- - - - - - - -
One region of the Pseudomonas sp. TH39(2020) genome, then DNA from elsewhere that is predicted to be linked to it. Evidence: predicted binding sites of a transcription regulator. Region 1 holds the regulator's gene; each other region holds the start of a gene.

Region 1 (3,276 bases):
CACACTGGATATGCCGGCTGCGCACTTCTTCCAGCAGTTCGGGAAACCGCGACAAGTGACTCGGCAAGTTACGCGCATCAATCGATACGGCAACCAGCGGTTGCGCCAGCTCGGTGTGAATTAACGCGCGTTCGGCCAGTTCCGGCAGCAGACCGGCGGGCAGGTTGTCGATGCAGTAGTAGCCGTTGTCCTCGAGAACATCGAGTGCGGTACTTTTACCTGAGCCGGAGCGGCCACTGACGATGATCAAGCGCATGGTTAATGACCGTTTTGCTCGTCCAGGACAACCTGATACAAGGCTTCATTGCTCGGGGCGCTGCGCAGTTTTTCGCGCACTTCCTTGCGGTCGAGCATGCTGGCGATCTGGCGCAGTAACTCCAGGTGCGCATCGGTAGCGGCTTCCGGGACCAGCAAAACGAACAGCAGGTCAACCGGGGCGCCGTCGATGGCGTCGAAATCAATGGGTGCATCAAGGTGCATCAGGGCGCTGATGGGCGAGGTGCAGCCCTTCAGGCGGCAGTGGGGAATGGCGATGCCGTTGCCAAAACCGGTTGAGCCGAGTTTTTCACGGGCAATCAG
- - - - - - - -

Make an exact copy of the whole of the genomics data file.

One region of the Pseudomonas sp. TH39(2020) genome, then DNA from elsewhere that is predicted to be linked to it. Evidence: predicted binding sites of a transcription regulator. Region 1 holds the regulator's gene; each other region holds the start of a gene.

Region 1 (3,276 bases):
CACACTGGATATGCCGGCTGCGCACTTCTTCCAGCAGTTCGGGAAACCGCGACAAGTGACTCGGCAAGTTACGCGCATCAATCGATACGGCAACCAGCGGTTGCGCCAGCTCGGTGTGAATTAACGCGCGTTCGGCCAGTTCCGGCAGCAGACCGGCGGGCAGGTTGTCGATGCAGTAGTAGCCGTTGTCCTCGAGAACATCGAGTGCGGTACTTTTACCTGAGCCGGAGCGGCCACTGACGATGATCAAGCGCATGGTTAATGACCGTTTTGCTCGTCCAGGACAACCTGATACAAGGCTTCATTGCTCGGGGCGCTGCGCAGTTTTTCGCGCACTTCCTTGCGGTCGAGCATGCTGGCGATCTGGCGCAGTAACTCCAGGTGCGCATCGGTAGCGGCTTCCGGGACCAGCAAAACGAACAGCAGGTCAACCGGGGCGCCGTCGATGGCGTCGAAATCAATGGGTGCATCAAGGTGCATCAGGGCGCTGATGGGCGAGGTGCAGCCCTTCAGGCGGCAGTGGGGAATGGCGATGCCGTTGCCAAAACCGGTTGAGCCGAGTTTTTCACGGGCAATCAG